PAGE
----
by Mielle Sullivan, Janus Networks
On Thursday The House Energy and Commerce Committee approved $6 Billion of Obama’s economic stimulus package for clean energy and broadband expansion. Called The American Reinvestment and Recovery Act, the bill intends to increase jobs by providing funding to computerize the health care system, upgrade education facilities, lay down smart grid technology and deploy broadband access tounserved and underserved areas.
Proponents argued the bill was badly needed to improve efficiency and increase US technological competitiveness. The US remains 15th in the world for broadband adoption. Obama has also said upgrading the health care system “won’t just save jobs, it will save lives” and “To help our children compete in a 21st century economy, we need to send them to 21st century schools.”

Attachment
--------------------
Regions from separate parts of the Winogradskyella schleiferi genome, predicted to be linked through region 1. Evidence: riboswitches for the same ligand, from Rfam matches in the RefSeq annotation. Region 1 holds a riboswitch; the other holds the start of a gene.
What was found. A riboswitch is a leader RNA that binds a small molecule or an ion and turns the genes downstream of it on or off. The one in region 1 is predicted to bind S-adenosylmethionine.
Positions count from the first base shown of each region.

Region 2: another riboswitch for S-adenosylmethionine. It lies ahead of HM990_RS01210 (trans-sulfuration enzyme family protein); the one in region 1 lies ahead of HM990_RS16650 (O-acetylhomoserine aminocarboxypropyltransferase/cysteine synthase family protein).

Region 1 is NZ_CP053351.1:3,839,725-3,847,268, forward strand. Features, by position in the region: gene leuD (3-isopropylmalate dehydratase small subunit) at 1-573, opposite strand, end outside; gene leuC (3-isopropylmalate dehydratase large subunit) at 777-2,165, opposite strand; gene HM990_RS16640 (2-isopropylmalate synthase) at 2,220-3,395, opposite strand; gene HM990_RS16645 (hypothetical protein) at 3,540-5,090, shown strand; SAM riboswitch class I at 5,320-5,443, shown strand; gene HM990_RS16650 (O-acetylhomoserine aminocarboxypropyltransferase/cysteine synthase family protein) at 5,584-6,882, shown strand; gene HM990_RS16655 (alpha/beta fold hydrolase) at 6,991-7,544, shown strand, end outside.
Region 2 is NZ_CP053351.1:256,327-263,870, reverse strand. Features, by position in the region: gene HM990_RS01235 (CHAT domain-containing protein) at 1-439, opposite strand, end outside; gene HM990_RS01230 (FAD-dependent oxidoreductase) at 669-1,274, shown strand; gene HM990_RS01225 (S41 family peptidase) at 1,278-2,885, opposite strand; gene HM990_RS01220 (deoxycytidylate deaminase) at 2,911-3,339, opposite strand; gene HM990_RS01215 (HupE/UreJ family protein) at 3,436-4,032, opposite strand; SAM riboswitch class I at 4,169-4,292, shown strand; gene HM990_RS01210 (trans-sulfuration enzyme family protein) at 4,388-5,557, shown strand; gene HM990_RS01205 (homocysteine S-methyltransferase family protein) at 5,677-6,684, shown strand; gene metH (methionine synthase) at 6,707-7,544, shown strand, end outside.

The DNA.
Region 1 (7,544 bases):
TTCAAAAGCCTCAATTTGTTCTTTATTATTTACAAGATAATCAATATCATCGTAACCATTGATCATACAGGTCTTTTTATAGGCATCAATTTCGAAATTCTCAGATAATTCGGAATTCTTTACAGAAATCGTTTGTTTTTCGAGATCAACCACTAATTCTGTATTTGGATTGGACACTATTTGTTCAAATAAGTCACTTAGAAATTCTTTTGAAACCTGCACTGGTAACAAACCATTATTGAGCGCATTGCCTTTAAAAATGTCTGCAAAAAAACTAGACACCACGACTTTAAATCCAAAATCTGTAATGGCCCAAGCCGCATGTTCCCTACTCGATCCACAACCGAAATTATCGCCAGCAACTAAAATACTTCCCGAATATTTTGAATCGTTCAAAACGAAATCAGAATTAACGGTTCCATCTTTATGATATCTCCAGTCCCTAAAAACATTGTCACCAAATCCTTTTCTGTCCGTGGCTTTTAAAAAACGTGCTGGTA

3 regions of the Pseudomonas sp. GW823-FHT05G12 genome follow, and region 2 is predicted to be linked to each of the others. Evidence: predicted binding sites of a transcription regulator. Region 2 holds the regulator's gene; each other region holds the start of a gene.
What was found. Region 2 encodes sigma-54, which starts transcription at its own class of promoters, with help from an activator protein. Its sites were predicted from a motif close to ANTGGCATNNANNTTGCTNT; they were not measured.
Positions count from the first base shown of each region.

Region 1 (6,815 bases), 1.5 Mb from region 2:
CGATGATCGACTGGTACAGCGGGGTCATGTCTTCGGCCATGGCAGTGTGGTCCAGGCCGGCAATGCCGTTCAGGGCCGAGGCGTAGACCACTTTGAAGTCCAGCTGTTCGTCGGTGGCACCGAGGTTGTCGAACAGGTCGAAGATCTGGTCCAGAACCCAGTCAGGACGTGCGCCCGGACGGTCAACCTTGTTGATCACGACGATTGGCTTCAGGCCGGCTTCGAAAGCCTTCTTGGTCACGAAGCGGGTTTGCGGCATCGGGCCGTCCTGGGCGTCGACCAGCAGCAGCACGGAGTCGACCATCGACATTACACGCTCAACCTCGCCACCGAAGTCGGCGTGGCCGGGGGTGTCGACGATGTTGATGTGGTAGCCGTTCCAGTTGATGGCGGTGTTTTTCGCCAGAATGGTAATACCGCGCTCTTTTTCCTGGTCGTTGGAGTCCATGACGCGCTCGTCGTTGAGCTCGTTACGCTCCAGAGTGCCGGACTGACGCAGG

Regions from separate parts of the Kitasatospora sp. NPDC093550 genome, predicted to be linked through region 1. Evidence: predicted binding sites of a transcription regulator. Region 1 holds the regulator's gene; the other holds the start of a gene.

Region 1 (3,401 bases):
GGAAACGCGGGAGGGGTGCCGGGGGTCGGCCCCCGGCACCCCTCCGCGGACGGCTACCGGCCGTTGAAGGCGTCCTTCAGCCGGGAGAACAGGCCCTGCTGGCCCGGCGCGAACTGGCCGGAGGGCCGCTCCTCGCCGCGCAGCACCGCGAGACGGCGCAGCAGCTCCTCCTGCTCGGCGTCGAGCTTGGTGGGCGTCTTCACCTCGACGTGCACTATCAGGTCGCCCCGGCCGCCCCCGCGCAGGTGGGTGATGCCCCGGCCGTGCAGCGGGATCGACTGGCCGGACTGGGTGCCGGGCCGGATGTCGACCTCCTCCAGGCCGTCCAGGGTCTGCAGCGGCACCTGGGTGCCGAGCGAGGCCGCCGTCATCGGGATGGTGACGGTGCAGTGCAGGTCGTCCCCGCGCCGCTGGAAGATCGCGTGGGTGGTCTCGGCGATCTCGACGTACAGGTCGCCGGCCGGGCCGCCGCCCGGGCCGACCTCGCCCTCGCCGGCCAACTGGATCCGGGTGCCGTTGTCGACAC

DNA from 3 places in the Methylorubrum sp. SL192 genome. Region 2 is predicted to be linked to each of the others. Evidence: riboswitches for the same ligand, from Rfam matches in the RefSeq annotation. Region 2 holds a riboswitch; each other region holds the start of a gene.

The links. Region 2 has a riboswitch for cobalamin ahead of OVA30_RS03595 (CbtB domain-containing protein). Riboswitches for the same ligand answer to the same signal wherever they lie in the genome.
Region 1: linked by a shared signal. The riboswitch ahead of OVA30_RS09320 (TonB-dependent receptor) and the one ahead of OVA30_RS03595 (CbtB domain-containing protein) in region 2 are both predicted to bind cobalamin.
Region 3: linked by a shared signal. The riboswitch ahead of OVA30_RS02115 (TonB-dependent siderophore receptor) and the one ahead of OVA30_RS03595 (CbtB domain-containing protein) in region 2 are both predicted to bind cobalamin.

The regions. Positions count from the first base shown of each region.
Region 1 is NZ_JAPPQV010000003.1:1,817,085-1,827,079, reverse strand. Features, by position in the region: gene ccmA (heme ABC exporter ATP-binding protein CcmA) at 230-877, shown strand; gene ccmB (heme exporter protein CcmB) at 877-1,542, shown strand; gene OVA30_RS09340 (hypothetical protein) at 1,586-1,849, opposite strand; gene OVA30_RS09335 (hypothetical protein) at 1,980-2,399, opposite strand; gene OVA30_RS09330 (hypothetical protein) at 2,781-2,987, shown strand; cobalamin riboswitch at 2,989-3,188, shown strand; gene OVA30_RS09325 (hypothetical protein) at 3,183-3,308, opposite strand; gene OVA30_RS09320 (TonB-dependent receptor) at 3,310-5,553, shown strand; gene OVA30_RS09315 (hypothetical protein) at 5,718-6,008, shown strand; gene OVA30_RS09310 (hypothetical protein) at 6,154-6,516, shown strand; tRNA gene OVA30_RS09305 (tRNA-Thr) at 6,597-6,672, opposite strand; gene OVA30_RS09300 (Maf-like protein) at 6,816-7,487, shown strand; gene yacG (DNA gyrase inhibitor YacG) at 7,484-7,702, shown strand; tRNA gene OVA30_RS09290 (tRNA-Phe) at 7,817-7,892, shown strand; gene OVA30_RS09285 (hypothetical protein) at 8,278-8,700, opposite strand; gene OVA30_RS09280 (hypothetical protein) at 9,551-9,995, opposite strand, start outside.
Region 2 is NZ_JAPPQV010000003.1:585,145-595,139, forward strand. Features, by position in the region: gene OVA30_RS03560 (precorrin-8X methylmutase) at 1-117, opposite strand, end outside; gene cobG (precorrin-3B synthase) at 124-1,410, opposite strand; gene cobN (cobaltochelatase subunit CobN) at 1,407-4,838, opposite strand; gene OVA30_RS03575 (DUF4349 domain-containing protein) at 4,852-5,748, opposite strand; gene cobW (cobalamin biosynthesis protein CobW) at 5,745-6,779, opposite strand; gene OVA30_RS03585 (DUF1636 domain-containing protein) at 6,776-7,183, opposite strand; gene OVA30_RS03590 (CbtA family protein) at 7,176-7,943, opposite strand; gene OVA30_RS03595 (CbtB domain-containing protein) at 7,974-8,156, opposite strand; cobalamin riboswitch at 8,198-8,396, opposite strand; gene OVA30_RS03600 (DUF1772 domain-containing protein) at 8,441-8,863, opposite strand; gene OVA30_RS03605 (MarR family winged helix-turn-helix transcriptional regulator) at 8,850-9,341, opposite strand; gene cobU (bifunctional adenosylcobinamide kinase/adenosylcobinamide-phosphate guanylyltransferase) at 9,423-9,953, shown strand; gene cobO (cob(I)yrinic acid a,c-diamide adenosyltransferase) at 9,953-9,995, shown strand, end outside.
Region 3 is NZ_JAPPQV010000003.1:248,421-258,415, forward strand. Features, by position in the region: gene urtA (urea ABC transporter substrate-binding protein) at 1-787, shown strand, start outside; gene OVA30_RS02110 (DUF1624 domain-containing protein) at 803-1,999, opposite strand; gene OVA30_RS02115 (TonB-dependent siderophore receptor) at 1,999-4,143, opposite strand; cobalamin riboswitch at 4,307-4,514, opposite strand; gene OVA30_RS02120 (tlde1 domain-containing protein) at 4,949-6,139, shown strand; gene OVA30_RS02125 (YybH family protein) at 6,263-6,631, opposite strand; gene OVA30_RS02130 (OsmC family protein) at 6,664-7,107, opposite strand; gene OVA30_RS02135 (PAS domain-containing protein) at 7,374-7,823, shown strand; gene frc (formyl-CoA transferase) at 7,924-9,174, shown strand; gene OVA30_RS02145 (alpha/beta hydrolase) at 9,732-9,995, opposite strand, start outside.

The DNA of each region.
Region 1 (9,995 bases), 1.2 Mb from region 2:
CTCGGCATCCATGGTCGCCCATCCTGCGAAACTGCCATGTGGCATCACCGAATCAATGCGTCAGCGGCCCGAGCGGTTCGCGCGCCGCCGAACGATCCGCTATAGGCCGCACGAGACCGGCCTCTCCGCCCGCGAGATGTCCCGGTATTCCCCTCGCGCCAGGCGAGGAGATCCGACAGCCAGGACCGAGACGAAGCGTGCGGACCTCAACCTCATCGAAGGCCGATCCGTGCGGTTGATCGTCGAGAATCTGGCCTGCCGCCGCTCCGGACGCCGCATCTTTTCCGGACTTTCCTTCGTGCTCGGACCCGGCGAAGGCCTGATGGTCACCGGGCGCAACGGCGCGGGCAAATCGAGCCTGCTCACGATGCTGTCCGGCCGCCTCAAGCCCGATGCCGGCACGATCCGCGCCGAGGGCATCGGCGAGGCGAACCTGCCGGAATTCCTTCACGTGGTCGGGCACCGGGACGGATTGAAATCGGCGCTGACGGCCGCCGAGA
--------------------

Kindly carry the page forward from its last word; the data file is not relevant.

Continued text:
Conservatives argued that the bill was pressed through to quickly, is too costly and leaves terms like “unserved” and “underserved” undefined. The FCC will have 90 days to define those terms after a broadband access map of the US has been drawn.
The tech industry highly anticipated the passage of the bill as a boon to the whole industry, not just companies that lay cable or make computer systems. Manufacturers of smart meters, semiconductors, sensors even software makers all stand to benefit from upgrading so many systems. A new layer of “metadata” will have to be added into electrical grids, smart waterways and smart highways. All that data will have to be transmitted, stored and processed.
Despite the billions allocated, some in the technology sector believe the bill does not go far enough, particularly in expanding broadband access. Furthermore, meaningful results in infrastructure changes always take years, and broadband will be no exception.
Technology contractors are already celebrating a chance to earn big grants, which hopefully will translate into some of the millions of jobs Obama has promised.